Journal of Behavioral Health and Psychology. 2021; 10(3):(304-322)


Association Between Perceived Community HIV-AIDS Stigma and HIV Testing Behaviors Among High-Risk Heterosexuals in Dallas and Houston, Texas: An Analysis of the National HIV Behavioral Surveillance System

Zaida Lopez MPH, Dr.PH, Osaro Mgbere PhD, MS, MPH, Salma Khuwaja MD, MPH, Dr.PH, Jonathon Poe MSSW, Margaret Vaaler PhD

Abstract
Background: Stigma-related behaviors place a great burden on people with HIV (PWH) or at risk of infection. For high-risk populations, perceived community HIV/AIDS stigma (PCHAS) may prevent early HIV testing, treatment, and care. The objective of this study was to assess the prevalence of PCHAS and its association with sociodemographic characteristics and HIV testing behaviors among high-risk heterosexuals in Dallas and Houston, Texas.

Methods:
Data from 1,003 high-risk heterosexuals recruited using respondent-driven sampling in 2013 and obtained from the National HIV Behavioral Surveillance system in Dallas and Houston, Texas were used for this study. Data procured were subjected to descriptive and inferential statistics that included frequency run, chi-square test and univariate logistic regression models to explore the associations between perceived community HIV/AIDS stigma index (PCHASi) and HIV testing behaviors, and sociodemographic characteristics.

Results:
Participants in both cities were primarily Black/African American, of low income, under poverty level, and uninsured. PCHAS was prevalent in Dallas (58.2%) and Houston (57.5%). The majority of participants in Dallas (76.7%) and Houston (86.6%) indicated ever getting tested for HIV, and about a third had tested at least once in the past 2 years. PCHAS was more common among Hispanics/Latinos (p=0.013) in Houston, and annual income (p=0.032), and homelessness (p=0.016) in the past 12 months were associated with PCHAS in Dallas. Participants in Dallas who were afraid of finding out if they had HIV (PR: 4.41, 95% CI: 1.40-13.9) and those who gave other reasons (PR: 2.64, 95%CI: 1.17-5.95) for not testing for HIV in the past year were more likely to perceive community-level support for the rights of PWH. In Houston, participants who had ever tested for HIV (PR: 2.26, 95% CI: 1.27-3.99) and those who tested 3 times (PR: 3.11, 95% CI: 1.18-8.19) in the past 2 years perceived community-level unfriendliness to PWH.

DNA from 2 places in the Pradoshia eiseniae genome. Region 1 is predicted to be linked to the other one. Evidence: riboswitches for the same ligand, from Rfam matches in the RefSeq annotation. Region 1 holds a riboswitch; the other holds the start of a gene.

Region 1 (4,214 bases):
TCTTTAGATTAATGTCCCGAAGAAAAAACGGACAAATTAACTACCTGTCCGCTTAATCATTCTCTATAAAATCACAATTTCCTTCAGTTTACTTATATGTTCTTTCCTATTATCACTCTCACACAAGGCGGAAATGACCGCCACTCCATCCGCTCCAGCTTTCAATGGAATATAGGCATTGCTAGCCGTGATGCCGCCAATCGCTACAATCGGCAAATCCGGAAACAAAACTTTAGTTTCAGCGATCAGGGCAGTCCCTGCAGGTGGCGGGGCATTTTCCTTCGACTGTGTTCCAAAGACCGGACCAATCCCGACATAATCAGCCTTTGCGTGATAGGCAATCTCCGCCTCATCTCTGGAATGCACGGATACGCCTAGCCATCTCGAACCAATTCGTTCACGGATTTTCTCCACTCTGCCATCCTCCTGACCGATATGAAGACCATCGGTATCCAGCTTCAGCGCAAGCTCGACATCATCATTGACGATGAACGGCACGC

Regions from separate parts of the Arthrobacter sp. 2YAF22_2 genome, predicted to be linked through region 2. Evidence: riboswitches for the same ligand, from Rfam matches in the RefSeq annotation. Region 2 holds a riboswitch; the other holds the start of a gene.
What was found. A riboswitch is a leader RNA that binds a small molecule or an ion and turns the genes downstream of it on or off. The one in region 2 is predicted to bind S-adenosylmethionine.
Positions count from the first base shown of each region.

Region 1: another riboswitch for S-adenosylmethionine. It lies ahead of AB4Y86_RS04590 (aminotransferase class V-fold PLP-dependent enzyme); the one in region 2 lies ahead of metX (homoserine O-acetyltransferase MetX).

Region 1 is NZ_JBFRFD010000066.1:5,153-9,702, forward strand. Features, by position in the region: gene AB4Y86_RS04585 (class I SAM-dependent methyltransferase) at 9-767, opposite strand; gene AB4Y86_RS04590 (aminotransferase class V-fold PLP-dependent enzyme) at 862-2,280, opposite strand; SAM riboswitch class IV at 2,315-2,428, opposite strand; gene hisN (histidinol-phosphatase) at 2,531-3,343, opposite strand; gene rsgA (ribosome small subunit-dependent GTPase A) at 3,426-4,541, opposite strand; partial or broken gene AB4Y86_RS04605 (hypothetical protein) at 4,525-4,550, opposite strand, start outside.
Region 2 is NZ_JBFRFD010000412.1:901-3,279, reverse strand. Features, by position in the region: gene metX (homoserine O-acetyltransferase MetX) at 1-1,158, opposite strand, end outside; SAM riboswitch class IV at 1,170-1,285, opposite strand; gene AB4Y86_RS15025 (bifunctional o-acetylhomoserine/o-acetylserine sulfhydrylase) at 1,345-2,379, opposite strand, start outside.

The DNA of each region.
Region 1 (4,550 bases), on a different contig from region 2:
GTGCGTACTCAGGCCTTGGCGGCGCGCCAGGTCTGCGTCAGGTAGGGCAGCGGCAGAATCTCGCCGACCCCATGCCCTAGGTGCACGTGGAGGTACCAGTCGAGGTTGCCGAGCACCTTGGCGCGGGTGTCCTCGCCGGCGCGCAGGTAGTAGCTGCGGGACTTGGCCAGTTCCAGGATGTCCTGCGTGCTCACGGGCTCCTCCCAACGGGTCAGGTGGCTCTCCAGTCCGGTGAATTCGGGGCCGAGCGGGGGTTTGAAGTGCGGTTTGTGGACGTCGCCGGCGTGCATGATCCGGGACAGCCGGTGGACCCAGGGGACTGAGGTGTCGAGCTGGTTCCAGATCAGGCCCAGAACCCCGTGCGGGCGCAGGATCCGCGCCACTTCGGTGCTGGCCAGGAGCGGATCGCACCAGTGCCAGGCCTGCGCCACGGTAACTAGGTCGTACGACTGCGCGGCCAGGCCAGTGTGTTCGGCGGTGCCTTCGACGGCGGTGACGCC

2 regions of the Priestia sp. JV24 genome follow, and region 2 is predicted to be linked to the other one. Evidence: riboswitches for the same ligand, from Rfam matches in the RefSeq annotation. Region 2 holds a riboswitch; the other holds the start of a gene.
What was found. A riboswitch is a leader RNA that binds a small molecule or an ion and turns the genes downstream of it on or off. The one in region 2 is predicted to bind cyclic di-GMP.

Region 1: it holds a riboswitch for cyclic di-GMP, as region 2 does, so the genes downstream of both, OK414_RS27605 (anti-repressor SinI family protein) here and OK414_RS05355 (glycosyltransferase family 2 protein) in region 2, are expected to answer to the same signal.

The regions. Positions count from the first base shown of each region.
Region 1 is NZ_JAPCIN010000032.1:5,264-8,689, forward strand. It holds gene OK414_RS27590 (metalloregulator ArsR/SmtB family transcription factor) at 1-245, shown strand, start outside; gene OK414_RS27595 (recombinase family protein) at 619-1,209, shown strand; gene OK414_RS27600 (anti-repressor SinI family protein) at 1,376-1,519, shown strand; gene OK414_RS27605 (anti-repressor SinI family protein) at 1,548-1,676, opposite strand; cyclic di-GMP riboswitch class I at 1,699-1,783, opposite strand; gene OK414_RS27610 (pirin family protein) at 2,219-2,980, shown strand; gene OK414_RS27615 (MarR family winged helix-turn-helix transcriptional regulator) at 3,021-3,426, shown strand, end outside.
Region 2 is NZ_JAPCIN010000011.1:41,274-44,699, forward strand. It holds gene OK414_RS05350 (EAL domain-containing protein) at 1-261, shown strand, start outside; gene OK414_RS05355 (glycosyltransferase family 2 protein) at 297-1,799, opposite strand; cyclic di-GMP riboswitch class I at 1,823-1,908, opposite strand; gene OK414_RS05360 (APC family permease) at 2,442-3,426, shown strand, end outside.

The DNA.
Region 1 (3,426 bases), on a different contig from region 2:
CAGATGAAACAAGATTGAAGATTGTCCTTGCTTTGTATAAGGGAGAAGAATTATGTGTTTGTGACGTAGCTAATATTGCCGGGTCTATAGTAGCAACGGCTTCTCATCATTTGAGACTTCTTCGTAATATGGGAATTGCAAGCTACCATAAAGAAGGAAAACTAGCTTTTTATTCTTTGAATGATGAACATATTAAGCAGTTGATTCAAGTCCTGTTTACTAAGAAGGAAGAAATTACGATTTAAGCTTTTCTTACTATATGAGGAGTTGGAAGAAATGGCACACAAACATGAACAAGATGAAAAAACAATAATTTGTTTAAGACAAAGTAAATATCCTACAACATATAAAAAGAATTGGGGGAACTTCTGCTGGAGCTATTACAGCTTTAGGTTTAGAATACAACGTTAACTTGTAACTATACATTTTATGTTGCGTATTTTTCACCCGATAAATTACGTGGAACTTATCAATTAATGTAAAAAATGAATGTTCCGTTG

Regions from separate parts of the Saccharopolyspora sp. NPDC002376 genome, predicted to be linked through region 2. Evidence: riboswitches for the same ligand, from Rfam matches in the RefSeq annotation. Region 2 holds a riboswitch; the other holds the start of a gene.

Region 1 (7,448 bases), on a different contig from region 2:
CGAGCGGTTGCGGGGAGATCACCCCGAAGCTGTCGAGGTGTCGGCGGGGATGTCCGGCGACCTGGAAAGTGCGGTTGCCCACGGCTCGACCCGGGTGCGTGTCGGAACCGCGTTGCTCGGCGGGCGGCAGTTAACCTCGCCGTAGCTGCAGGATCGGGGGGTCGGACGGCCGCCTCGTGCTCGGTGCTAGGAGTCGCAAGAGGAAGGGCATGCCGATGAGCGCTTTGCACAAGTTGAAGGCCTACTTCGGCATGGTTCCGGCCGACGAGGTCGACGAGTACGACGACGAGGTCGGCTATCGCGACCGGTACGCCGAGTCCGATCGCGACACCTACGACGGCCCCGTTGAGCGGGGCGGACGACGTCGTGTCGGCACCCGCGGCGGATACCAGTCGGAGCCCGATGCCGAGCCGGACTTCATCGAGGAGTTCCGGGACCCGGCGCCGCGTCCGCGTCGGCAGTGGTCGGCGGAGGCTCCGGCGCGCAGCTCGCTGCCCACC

Conclusion:
Our study did not establish any clear relationship between PCHAS and HIV testing behaviors. However, perceived community-level fears and unfriendliness to PWH were associated with selected HIV testing behaviors suggesting that HIV knowledge and education at individual- and community-level may be important targets for intervention. Future research should consider the role of social and cultural norms in influencing the relationship between PCHAS and HIV testing behaviors. 
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